The March 2020 conference in Turku, Finland, is organised by the network Hospitality and Solidarity: Feminist Philosophy in Thought, History and Action of the Nordic Summer University in collaboration with Åbo Akademi, Polin Institute and the Donner Institute for Research in Religion and Culture.
Full Conference Program.
Check this page for times and places and continuous updates: practical information on the March 2020 conference. Or read the full program here.
Read the call for participation [now closed].
More about the upcoming symposium:
Feminism and Hospitality:
Religious and Critical Perspectives in dialogue with a Secular Age
Åbo Akademi University, Turku, Finland.
5-8 March 2020.
Scholars, students, artists and activists are invited to participate in the first conference of the Nordic Summer University study circle Hospitality and Solidarity: Feminist Philosophy in Thought, History and Action (2020-2022) on the themes of Hospitality and Solidarity.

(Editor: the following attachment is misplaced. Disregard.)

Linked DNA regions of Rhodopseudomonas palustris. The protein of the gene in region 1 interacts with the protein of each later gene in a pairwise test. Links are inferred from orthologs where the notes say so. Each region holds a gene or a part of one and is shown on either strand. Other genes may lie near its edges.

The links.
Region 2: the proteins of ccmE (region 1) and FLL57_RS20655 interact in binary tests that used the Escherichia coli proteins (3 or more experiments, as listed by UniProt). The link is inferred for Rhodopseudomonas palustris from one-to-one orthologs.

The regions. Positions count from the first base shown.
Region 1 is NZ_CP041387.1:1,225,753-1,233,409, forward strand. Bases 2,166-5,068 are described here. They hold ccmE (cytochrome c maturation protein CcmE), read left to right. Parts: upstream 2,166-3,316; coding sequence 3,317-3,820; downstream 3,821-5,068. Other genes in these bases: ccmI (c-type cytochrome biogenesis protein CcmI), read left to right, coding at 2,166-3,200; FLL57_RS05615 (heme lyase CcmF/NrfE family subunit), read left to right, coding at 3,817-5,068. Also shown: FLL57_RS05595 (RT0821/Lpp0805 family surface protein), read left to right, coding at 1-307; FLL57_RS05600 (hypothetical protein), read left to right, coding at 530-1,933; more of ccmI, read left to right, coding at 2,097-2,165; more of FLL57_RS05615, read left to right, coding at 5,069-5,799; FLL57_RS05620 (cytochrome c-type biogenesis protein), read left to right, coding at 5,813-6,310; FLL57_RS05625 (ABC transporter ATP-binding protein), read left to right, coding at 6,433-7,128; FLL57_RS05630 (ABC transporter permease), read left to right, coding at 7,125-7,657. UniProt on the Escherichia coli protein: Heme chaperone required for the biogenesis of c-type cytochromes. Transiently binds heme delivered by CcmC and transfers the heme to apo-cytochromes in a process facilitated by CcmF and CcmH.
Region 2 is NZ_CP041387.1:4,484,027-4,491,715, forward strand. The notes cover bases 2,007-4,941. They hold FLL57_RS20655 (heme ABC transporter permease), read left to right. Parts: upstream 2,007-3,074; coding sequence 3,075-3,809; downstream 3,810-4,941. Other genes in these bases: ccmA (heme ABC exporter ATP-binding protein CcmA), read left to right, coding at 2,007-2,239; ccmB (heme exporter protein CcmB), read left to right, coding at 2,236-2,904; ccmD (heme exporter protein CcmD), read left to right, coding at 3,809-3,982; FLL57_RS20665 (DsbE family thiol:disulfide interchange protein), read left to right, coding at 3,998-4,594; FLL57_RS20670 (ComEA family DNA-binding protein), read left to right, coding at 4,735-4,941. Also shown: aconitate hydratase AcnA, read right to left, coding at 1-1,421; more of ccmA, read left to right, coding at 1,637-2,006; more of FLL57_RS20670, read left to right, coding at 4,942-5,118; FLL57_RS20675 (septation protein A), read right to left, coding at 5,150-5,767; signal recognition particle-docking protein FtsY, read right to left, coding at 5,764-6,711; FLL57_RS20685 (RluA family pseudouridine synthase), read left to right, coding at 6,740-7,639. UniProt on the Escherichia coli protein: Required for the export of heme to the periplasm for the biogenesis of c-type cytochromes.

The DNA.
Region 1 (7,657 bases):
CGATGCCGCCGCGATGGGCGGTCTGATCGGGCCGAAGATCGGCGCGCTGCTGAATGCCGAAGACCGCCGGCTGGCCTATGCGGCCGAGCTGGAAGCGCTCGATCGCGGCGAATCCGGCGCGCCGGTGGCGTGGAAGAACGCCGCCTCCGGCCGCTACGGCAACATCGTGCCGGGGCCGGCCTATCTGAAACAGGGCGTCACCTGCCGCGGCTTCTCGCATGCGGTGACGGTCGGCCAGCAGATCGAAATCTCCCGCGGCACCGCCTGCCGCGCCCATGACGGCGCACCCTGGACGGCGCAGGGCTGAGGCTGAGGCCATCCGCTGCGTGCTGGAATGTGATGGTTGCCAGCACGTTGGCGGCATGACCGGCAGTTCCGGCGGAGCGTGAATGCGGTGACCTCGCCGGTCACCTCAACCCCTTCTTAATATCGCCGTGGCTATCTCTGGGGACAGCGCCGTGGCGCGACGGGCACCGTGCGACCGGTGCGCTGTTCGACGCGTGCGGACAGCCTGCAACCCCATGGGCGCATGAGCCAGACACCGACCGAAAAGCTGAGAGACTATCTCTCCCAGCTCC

For our first winter symposium we want to engage in a discussion on Hospitality. Many religions and philosophical worldviews seem to uphold the concept of hospitality as a core value. We want to ask, are there differences in what is meant with hospitality in different traditions and how does solidarity with the ‘other’ take concrete form? Historically, hospitality has often been associated with the practices of family life where women are expected to serve and be at the “giving” end of care and comfort. What kind of demands does hospitality place on people as an emotional labour? What happens to the practices of hospitality when society becomes secularised? Recent studies (e.g. Scott 2017) show that there is a much closer relationship between increased gender inequality and the rise of secularism, than earlier presumed. Especially religious women have fallen under the double burden of being seen as a-rational due to both their gender and their religious views. However, one may also ask: does a religious worldview have a unique contribution to offer in an increasingly secular society where the values of market economy and new public management are spreading across institutions and political structures? Are there forms of resistance to be found in the values of religions and faiths, which can offer tools to combat the increased marginalisation of people in our secular society? Recent studies in Finland, where churches offer refuge for immigrants seems to point in this direction (Ahonen 2019) Hence, the symposium strives to explore what can be discovered at the intersection of: